|Nation||United States of America (USA)|
|Spacecraft||2001 Mars Odyssey|
|Spacecraft Mass||3,547 pounds (1,608.7 kilograms)|
|Mission Design and Management||NASA / JPL|
|Launch Vehicle||Delta 7925-9.5 (no. D284)|
|Launch Date and Time||April 7, 2001 / 15:02:22 UT|
|Launch Site||Cape Canaveral, Fla. / SLC-17A|
|Scientific Instruments||1. Thermal Emission Imaging System (THEMIS)
2. Gamma Ray Spectrometer (GRS)
3. Mars Radiation Environment Experiment (MARIE)
Apr. 7, 2001: Launch
Oct. 24, 2001: Mars Orbit Insertion
In Depth: Mars Odyssey
Still in orbit around Mars, 2001 Mars Odyssey holds the record for the longest continually active spacecraft in orbit around a planet other than Earth.
The spacecraft was the first launched as part of NASA’s revamped Mars Exploration Program, which was originally approved in 1993, then restructured in October 2000 after the failures associated with the “faster, better, cheaper” approach.
Mars Odyssey was designed to investigate the Martian environment, providing key information on its surface and the radiation hazards future explorers might face. The goal was to map the chemical and mineralogical makeup of Mars as a step to detecting evidence of past or present water and volcanic activity on Mars.
The spacecraft also was designed to act as a relay for future landers and did so for the Mars Exploration Rovers (Spirit and Opportunity), the Mars Science Laboratory, and the Phoenix lander.
During the coast to Mars, in August 2001, the MARIE radiation instrument failed to respond but was successfully revived by March 2002.
About 200 days after launch, at 02:38 UT Oct. 24, 2001, Mars Odyssey successfully entered orbit around Mars after a 20-minute, 19-second engine burn. The initial orbit was highly elliptical at about 170 × 16,665 miles (272 × 26,818 kilometers). It would take the spacecraft 18.6 hours to complete one circuit.
The spacecraft then implemented an unusual aerobraking maneuver that used the planet’s atmosphere to gradually bring the satellite closer to the Martian surface on every succeeding orbit. This process saved an estimated 440 pounds (200 kilograms) of propellant.
Once the aerobraking was over, by Jan. 30, 2002, Mars Odyssey was in its nearly Sun-synchronous polar orbit of about 250 × 250 miles (400 × 400 kilometers) at 93.1 degree-inclination. The spacecraft’s science and mapping mission started Feb. 19, 2002. This phase lasted 917 Earth days during which entire ground tracks were repeated every two sols.
One of Mars Odyssey’s most exciting findings came early in the mission. In May 2002, NASA announced that the probe had identified large amounts of hydrogen in the soil, implying the presence of ice possibly a mile (meter) below the planet’s surface.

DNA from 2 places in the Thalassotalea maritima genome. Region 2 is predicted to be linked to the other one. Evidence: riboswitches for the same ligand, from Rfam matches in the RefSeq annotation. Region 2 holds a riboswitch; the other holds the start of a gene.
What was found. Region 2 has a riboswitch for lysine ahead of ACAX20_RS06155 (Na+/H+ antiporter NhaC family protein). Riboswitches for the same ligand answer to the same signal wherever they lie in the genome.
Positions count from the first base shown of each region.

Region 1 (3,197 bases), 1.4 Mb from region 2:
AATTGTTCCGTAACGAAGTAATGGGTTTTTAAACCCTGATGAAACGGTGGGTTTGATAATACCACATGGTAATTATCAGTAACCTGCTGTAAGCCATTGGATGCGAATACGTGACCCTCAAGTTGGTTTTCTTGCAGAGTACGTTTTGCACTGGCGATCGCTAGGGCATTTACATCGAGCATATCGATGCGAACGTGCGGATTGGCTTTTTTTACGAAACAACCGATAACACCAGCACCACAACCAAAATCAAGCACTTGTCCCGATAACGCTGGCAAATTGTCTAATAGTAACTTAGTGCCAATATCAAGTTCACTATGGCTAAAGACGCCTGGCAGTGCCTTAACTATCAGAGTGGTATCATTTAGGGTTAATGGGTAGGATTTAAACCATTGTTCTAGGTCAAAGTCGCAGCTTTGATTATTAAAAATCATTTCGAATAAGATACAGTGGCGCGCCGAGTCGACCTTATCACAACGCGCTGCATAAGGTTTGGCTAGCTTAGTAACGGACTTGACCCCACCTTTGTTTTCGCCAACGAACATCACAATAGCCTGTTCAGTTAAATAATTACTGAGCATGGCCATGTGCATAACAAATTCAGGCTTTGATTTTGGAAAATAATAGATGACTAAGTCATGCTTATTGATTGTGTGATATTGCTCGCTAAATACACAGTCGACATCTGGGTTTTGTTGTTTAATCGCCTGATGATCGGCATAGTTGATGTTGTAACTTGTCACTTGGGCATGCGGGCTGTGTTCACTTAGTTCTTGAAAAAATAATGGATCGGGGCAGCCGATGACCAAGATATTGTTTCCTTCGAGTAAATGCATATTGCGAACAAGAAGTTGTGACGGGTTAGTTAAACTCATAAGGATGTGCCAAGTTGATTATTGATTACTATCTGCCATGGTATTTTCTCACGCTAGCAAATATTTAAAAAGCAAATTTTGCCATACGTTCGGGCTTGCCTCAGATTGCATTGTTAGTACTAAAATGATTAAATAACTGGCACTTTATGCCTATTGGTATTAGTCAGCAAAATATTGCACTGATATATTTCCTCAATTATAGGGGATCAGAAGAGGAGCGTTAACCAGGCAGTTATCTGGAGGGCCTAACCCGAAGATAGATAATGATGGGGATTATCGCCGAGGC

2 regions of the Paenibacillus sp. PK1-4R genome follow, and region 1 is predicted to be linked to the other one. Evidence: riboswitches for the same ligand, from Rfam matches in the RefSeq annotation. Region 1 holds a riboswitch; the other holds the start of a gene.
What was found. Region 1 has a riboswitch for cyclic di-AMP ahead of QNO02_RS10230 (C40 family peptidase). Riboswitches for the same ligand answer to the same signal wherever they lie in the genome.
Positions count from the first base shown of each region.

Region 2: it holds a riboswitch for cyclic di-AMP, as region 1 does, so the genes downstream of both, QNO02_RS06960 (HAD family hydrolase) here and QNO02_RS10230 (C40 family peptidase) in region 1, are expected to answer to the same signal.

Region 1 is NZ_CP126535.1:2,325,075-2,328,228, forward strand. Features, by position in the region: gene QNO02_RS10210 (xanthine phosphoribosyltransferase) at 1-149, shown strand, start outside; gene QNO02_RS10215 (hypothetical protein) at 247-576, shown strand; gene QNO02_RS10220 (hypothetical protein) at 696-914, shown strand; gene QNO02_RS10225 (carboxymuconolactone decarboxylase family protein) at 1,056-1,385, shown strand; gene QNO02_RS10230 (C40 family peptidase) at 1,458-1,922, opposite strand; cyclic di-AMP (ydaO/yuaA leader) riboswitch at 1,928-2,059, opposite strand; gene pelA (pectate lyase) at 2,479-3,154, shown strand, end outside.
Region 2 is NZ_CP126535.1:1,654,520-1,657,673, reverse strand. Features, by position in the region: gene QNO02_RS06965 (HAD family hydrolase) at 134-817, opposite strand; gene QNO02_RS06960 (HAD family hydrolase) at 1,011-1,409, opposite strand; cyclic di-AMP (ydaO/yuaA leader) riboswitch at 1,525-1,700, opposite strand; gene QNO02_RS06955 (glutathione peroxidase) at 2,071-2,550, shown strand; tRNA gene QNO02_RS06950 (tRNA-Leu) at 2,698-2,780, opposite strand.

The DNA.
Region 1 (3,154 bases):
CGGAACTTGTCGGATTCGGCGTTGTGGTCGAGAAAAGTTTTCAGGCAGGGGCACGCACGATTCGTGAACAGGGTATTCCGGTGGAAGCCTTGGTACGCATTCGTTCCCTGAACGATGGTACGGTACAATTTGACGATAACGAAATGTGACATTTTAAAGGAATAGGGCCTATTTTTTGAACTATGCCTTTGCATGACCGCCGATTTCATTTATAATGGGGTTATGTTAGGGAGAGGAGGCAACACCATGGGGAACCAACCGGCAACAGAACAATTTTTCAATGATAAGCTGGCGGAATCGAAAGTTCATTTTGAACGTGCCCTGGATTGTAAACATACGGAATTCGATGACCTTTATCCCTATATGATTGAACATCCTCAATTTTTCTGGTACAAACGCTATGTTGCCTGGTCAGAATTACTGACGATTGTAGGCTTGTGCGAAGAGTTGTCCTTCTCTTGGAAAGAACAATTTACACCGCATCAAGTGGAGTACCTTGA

Much later, in March 2008, mission scientists revealed that Mars Odyssey had found evidence of salt deposits in 200 locations in southern Mars. These chloride minerals were left behind in places where water was once abundant.
Having fully completed its primary mission by August 2004, mission planers began a series of extended missions starting Aug. 24, 2004. NASA approved seven two-year extensions in 2004, 2006, 2008, 2010, 2012, 2014, and 2016. Each was dedicated to a specific set of objectives. For example, the fourth extension ending in August 2012 was dedicated to observing the year-to-year variations in polar ice, clouds and dust storms.
One of the spacecraft’s instruments, the MARIE radiation experiment, stopped working Oct. 28, 2003, most likely because of a damaged computer chip.
In addition, one of the spacecraft’s reaction wheels failed in June 2012, but a spare, installed as a redundancy, was activated and spun into service a month later.
In August 2012, NASA used Mars Odyssey’s THEMIS instrument to help select a landing site for the Mars Science Laboratory (MSL) and it later acted as a relay for the MSL rover Curiosity.
By July 2010, NASA was able to announce that Mars Odyssey’s camera had helped construct the most accurate global map of Mars ever, using 21,000 images from the THEMIS instrument. These pictures have been smoothed, matched, blended, and cartographically controlled to make a giant mosaic available to users online.
On Dec. 15, 2010, Mars Odyssey claimed the record for the longest operating spacecraft at Mars, with 3,340 days of operation.
In December 2016, the spacecraft put itself into safe mode due to a problem with orientation relative to Earth and the Sun. By early January 2017, Mars Odyssey was restored to full operating status.
During its many years in Martian orbit, Mars Odyssey globally mapped the amount and distribution of the numerous chemical elements and minerals in the Martian surface and also tracked the radiation environment in low Mars orbit, both necessary before humans can effectively explore the Martian surface.
By mid-2016, the THEMIS instrument had returned more than 208,000 images in visible-light wavelengths and more than 188,000 in thermal-infrared wavelengths.
Siddiqi, Asif A. Beyond Earth: A Chronicle of Deep Space Exploration, 1958-2016. NASA History Program Office, 2018.